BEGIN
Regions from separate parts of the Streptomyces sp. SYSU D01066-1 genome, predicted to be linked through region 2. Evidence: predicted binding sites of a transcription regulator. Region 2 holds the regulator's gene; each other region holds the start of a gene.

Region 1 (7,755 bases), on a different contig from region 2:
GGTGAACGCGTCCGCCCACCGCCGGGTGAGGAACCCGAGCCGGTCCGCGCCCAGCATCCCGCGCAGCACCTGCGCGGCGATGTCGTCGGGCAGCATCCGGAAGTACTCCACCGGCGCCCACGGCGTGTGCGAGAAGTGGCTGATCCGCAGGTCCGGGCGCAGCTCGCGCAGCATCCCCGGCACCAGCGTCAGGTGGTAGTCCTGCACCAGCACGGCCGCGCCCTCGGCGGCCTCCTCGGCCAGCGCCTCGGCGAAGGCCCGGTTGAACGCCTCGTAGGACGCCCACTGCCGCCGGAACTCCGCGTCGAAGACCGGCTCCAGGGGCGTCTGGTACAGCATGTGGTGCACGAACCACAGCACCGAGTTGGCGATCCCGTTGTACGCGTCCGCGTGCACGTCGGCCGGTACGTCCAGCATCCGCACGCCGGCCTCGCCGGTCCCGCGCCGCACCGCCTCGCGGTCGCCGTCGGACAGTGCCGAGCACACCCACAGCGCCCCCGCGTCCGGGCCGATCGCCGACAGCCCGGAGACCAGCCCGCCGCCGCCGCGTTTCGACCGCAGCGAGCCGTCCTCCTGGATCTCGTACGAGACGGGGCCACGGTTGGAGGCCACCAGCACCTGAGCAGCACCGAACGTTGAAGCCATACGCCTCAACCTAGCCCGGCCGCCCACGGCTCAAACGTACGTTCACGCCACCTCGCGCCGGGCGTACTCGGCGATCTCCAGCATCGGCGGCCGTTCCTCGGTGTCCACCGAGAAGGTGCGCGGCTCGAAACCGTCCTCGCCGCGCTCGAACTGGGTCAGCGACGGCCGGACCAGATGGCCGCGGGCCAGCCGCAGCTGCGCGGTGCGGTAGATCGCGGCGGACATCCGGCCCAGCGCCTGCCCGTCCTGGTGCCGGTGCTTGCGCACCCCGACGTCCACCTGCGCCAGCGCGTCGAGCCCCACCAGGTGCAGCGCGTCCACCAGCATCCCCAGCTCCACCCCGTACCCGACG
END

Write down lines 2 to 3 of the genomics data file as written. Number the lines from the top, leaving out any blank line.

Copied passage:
Region 1 (7,755 bases), on a different contig from region 2:
GGTGAACGCGTCCGCCCACCGCCGGGTGAGGAACCCGAGCCGGTCCGCGCCCAGCATCCCGCGCAGCACCTGCGCGGCGATGTCGTCGGGCAGCATCCGGAAGTACTCCACCGGCGCCCACGGCGTGTGCGAGAAGTGGCTGATCCGCAGGTCCGGGCGCAGCTCGCGCAGCATCCCCGGCACCAGCGTCAGGTGGTAGTCCTGCACCAGCACGGCCGCGCCCTCGGCGGCCTCCTCGGCCAGCGCCTCGGCGAAGGCCCGGTTGAACGCCTCGTAGGACGCCCACTGCCGCCGGAACTCCGCGTCGAAGACCGGCTCCAGGGGCGTCTGGTACAGCATGTGGTGCACGAACCACAGCACCGAGTTGGCGATCCCGTTGTACGCGTCCGCGTGCACGTCGGCCGGTACGTCCAGCATCCGCACGCCGGCCTCGCCGGTCCCGCGCCGCACCGCCTCGCGGTCGCCGTCGGACAGTGCCGAGCACACCCACAGCGCCCCCGCGTCCGGGCCGATCGCCGACAGCCCGGAGACCAGCCCGCCGCCGCCGCGTTTCGACCGCAGCGAGCCGTCCTCCTGGATCTCGTACGAGACGGGGCCACGGTTGGAGGCCACCAGCACCTGAGCAGCACCGAACGTTGAAGCCATACGCCTCAACCTAGCCCGGCCGCCCACGGCTCAAACGTACGTTCACGCCACCTCGCGCCGGGCGTACTCGGCGATCTCCAGCATCGGCGGCCGTTCCTCGGTGTCCACCGAGAAGGTGCGCGGCTCGAAACCGTCCTCGCCGCGCTCGAACTGGGTCAGCGACGGCCGGACCAGATGGCCGCGGGCCAGCCGCAGCTGCGCGGTGCGGTAGATCGCGGCGGACATCCGGCCCAGCGCCTGCCCGTCCTGGTGCCGGTGCTTGCGCACCCCGACGTCCACCTGCGCCAGCGCGTCGAGCCCCACCAGGTGCAGCGCGTCCACCAGCATCCCCAGCTCCACCCCGTACCCGACG